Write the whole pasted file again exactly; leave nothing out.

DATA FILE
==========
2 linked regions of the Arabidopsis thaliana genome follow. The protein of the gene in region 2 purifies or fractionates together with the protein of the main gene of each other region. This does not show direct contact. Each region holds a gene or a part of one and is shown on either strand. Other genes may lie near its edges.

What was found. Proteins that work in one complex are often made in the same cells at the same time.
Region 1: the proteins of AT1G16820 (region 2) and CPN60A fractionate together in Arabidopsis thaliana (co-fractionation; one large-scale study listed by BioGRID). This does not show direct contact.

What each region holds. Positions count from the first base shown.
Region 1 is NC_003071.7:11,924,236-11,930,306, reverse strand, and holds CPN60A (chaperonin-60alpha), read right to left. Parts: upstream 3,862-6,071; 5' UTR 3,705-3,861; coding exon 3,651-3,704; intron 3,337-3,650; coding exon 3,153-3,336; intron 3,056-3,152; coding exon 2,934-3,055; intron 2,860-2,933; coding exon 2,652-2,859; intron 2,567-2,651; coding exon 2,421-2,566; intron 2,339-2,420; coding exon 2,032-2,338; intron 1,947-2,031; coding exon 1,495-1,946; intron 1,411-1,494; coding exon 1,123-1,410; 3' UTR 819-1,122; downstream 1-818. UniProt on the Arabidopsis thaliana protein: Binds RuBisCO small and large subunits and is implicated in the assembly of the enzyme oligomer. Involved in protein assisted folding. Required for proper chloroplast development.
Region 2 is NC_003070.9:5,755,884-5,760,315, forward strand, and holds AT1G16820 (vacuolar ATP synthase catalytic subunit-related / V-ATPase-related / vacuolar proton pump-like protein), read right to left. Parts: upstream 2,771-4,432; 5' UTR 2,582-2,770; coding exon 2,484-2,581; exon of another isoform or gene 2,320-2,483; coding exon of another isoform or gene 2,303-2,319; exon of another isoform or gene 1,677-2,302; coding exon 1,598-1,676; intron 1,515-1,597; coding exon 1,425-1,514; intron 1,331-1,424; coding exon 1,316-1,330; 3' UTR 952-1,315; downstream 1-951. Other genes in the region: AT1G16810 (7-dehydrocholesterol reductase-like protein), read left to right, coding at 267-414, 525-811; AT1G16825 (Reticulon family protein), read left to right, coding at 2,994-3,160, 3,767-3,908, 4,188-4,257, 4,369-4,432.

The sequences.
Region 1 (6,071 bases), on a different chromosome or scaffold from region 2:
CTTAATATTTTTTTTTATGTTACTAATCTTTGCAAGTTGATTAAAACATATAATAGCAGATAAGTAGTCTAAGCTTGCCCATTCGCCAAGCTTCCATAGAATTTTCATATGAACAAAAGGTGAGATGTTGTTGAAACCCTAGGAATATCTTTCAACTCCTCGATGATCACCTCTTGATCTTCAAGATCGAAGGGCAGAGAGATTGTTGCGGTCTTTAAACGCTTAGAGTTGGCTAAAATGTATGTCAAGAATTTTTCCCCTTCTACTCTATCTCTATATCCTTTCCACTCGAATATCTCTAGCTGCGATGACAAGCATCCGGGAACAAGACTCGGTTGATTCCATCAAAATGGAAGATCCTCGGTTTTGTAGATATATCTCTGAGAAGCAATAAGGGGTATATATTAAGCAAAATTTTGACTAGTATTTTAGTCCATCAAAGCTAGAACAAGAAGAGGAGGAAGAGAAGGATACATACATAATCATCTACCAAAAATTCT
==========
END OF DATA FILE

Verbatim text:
2 linked regions of the Arabidopsis thaliana genome follow. The protein of the gene in region 2 purifies or fractionates together with the protein of the main gene of each other region. This does not show direct contact. Each region holds a gene or a part of one and is shown on either strand. Other genes may lie near its edges.

What was found. Proteins that work in one complex are often made in the same cells at the same time.
Region 1: the proteins of AT1G16820 (region 2) and CPN60A fractionate together in Arabidopsis thaliana (co-fractionation; one large-scale study listed by BioGRID). This does not show direct contact.

What each region holds. Positions count from the first base shown.
Region 1 is NC_003071.7:11,924,236-11,930,306, reverse strand, and holds CPN60A (chaperonin-60alpha), read right to left. Parts: upstream 3,862-6,071; 5' UTR 3,705-3,861; coding exon 3,651-3,704; intron 3,337-3,650; coding exon 3,153-3,336; intron 3,056-3,152; coding exon 2,934-3,055; intron 2,860-2,933; coding exon 2,652-2,859; intron 2,567-2,651; coding exon 2,421-2,566; intron 2,339-2,420; coding exon 2,032-2,338; intron 1,947-2,031; coding exon 1,495-1,946; intron 1,411-1,494; coding exon 1,123-1,410; 3' UTR 819-1,122; downstream 1-818. UniProt on the Arabidopsis thaliana protein: Binds RuBisCO small and large subunits and is implicated in the assembly of the enzyme oligomer. Involved in protein assisted folding. Required for proper chloroplast development.
Region 2 is NC_003070.9:5,755,884-5,760,315, forward strand, and holds AT1G16820 (vacuolar ATP synthase catalytic subunit-related / V-ATPase-related / vacuolar proton pump-like protein), read right to left. Parts: upstream 2,771-4,432; 5' UTR 2,582-2,770; coding exon 2,484-2,581; exon of another isoform or gene 2,320-2,483; coding exon of another isoform or gene 2,303-2,319; exon of another isoform or gene 1,677-2,302; coding exon 1,598-1,676; intron 1,515-1,597; coding exon 1,425-1,514; intron 1,331-1,424; coding exon 1,316-1,330; 3' UTR 952-1,315; downstream 1-951. Other genes in the region: AT1G16810 (7-dehydrocholesterol reductase-like protein), read left to right, coding at 267-414, 525-811; AT1G16825 (Reticulon family protein), read left to right, coding at 2,994-3,160, 3,767-3,908, 4,188-4,257, 4,369-4,432.

The sequences.
Region 1 (6,071 bases), on a different chromosome or scaffold from region 2:
CTTAATATTTTTTTTTATGTTACTAATCTTTGCAAGTTGATTAAAACATATAATAGCAGATAAGTAGTCTAAGCTTGCCCATTCGCCAAGCTTCCATAGAATTTTCATATGAACAAAAGGTGAGATGTTGTTGAAACCCTAGGAATATCTTTCAACTCCTCGATGATCACCTCTTGATCTTCAAGATCGAAGGGCAGAGAGATTGTTGCGGTCTTTAAACGCTTAGAGTTGGCTAAAATGTATGTCAAGAATTTTTCCCCTTCTACTCTATCTCTATATCCTTTCCACTCGAATATCTCTAGCTGCGATGACAAGCATCCGGGAACAAGACTCGGTTGATTCCATCAAAATGGAAGATCCTCGGTTTTGTAGATATATCTCTGAGAAGCAATAAGGGGTATATATTAAGCAAAATTTTGACTAGTATTTTAGTCCATCAAAGCTAGAACAAGAAGAGGAGGAAGAGAAGGATACATACATAATCATCTACCAAAAATTCT